Rolled Oats vs. Steel Cut Oats

By : | Comments Off on Rolled Oats vs. Steel Cut Oats | On : June 19, 2013 | Category : Breakfast, General Information, Health Benefits

Microwave Oven Quick Cooking Oatmeal

For decades, oatmeal in the United States was dominated by rolled oats. The original variety was made from steamed and rolled whole oat grouts. Regular, also known as old-fashion, oats is a whole grain that can reduce blood cholesterol. A bowl of oatmeal for breakfast, lunch or dinner is a low calorie, low sodium alternative to sugar sweetened cold cereals made from refined wheat flour (white flour), corn or rice. All oats begin as whole oat groats.

Whole Oat Grouts

Whole Oat Grouts

One problem with regular rolled oat is the 15 to 20 minute cooking time (includes bringing water to a boil, cooking and setting prior to serving). When wives stayed home and prepared breakfast for their husbands and children no one thought much about it. You woke up in the morning to a bowl of cooked oatmeal. Times have changed. Many households consist of a single working parent who finds prepared breakfast foods like cold cereals, toaster pastries, doughnuts, cookies, microwave entrees eliminates cooking and cleanup. The children prepared their own breakfast and are off too school.

Too make life easier, oat manufacturers introduced quick cooking oats followed by packaged instant oatmeal complete with salt, sugar, preservatives and artificial flavors. A bowl of healthier quick cooking oats can be cooked using a microwave oven in less than 3 minutes and tastes better than the instant oatmeal. The portion size for instant oatmeal is so small, it can take two packages for a decent breakfast but it comes with double the sodium; 500 mg or more in many cases. If you are sodium sensitive or trying to maintain a low sodium diet, it is best skipping prepared oatmeal and making your own.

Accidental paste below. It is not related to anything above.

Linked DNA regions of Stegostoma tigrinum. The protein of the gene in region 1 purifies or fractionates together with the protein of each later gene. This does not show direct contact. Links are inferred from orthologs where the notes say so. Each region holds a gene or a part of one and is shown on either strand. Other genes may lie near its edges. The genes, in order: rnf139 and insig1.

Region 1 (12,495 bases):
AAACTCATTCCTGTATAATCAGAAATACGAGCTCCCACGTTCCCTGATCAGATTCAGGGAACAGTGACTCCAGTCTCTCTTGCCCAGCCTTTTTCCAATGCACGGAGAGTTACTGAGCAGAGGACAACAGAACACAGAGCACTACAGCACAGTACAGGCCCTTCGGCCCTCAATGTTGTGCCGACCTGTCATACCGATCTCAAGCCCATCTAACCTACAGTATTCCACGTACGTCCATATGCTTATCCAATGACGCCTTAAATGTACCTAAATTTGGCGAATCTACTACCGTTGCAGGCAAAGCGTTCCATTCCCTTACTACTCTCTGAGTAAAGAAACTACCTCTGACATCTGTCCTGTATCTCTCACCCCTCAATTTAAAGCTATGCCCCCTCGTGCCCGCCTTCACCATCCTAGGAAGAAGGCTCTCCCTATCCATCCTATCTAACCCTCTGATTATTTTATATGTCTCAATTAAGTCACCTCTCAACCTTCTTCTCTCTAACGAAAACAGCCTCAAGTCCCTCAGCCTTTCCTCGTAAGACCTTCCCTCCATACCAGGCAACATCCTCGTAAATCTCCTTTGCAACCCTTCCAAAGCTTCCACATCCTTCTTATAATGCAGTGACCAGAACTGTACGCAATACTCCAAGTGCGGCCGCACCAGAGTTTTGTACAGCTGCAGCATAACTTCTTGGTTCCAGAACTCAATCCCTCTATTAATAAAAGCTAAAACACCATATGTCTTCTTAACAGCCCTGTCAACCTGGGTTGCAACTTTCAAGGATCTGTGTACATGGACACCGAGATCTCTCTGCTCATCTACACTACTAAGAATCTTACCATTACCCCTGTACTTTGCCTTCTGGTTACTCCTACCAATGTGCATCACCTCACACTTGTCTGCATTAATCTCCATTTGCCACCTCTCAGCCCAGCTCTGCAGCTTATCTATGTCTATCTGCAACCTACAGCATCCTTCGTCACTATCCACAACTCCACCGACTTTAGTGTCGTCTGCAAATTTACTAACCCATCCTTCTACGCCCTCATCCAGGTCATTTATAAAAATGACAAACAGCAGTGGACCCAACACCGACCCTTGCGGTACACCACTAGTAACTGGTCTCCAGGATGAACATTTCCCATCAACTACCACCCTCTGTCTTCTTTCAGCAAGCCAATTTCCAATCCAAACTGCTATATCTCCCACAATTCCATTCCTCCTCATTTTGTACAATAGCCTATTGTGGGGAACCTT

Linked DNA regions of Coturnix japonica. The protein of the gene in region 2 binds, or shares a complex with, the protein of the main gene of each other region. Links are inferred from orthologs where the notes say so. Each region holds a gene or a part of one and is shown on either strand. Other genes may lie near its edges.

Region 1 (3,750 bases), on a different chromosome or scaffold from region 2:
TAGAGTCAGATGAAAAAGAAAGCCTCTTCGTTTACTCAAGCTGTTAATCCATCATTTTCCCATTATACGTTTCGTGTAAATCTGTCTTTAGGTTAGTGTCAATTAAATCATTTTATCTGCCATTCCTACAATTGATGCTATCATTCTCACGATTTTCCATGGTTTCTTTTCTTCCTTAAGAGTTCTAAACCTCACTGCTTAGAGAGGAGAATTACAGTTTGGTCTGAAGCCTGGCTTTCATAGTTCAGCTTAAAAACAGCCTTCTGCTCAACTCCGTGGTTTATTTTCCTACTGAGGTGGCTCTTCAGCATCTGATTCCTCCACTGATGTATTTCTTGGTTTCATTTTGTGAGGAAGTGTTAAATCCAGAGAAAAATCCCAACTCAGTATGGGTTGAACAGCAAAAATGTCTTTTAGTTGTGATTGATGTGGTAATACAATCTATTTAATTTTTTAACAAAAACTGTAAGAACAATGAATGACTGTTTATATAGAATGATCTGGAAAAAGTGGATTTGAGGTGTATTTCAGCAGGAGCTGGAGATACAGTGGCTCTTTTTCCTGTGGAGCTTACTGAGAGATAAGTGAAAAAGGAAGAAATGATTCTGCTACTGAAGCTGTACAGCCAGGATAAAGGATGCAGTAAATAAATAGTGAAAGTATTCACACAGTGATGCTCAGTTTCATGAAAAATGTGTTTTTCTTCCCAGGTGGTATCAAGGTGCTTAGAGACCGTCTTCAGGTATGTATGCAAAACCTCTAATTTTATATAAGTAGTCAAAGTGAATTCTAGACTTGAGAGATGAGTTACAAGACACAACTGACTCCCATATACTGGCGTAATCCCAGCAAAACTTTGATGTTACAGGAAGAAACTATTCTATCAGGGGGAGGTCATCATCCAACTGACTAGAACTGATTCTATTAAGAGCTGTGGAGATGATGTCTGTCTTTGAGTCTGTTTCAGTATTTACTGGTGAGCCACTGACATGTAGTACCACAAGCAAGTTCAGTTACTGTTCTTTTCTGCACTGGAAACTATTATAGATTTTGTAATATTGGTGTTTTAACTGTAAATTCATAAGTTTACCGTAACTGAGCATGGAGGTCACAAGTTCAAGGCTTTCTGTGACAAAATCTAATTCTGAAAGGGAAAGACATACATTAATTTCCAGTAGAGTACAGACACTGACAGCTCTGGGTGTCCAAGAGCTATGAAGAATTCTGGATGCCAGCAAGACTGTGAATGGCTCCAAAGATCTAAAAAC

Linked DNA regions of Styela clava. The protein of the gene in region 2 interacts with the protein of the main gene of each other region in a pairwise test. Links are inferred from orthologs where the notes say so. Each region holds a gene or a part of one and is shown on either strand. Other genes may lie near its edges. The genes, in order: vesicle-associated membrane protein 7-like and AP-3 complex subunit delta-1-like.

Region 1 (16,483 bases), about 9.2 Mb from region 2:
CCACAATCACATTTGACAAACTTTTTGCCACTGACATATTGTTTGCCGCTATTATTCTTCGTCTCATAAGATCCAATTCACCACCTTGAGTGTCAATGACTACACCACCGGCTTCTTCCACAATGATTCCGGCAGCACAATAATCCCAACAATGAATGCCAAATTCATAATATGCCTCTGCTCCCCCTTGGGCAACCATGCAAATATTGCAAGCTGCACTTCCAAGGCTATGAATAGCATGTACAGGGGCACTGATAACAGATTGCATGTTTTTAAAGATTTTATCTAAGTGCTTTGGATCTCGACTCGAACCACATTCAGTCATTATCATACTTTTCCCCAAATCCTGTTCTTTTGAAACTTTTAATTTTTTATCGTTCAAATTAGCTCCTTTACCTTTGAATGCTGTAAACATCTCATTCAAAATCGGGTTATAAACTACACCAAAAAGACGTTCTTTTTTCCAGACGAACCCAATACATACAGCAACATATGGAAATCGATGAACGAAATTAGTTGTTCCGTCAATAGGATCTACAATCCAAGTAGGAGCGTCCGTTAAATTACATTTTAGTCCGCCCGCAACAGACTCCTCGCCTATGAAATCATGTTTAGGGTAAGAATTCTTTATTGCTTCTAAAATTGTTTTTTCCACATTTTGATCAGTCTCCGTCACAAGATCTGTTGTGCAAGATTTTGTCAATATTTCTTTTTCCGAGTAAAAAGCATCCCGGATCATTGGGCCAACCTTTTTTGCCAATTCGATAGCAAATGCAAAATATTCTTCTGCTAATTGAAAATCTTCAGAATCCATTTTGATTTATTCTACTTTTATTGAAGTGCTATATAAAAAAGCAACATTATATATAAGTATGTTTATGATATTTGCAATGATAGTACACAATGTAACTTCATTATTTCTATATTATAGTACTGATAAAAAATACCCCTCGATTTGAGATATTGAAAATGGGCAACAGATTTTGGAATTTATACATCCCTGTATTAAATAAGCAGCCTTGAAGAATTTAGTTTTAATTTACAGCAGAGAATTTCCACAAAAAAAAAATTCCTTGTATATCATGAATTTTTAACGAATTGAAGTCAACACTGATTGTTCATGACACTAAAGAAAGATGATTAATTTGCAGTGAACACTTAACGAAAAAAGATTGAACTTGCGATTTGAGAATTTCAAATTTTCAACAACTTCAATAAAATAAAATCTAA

The nutritional value of regular, quick cooking and instant oats is essentially the same. The difference is the amount of processing. Regular oats is the least processed. Quick cooking oats is made of cut regular oats. If you have a recipe calling for quick oats and you have regular oats you can make quick oats by pulsing it in a food processor. Most bread and cookie recipes require regular oats. Instant oats have the most processing. They are cut, precooked, rolled and dried.

The new kid on the block recommended by nutritionists and celebrity doctors and chefs is steel cut oats.

Steel cut oats, also known as Irish oats, are whole oat groats cut into small pieces to reduce cooking time. It can take hours to cook whole oat groats. Steel cut oats are ready in about 30 to 40 minutes, depending on the desired consistency, using the traditional cooking method and about 15 minutes using an overnight soak.

Steel cut oats have more flavor and a chewy texture many people prefer over rolled regular, instant or quick cooking oats. Rolled and quick cooking oats are convenient and provide the same health benefits of steel cut oats, but they they can be very mushy forming a paste when over cooked that is undesirable for reheated leftover oatmeal. Reheated steel cut oats have about the same consistency as freshly cooked oats.

I like steel cut oats. If you are unsure if you will like the flavor and texture, find a store that sells bulk foods, buy one cup (about 6 oz., 170 g) and cook according to the recipe linked below. That way you’ll only invest a small amount of time and money.

Try steel cuts oats and you may never eat instant oatmeal again.

Click here for recipe.

Steel Cut Oatmeal

Steel Cut Oatmeal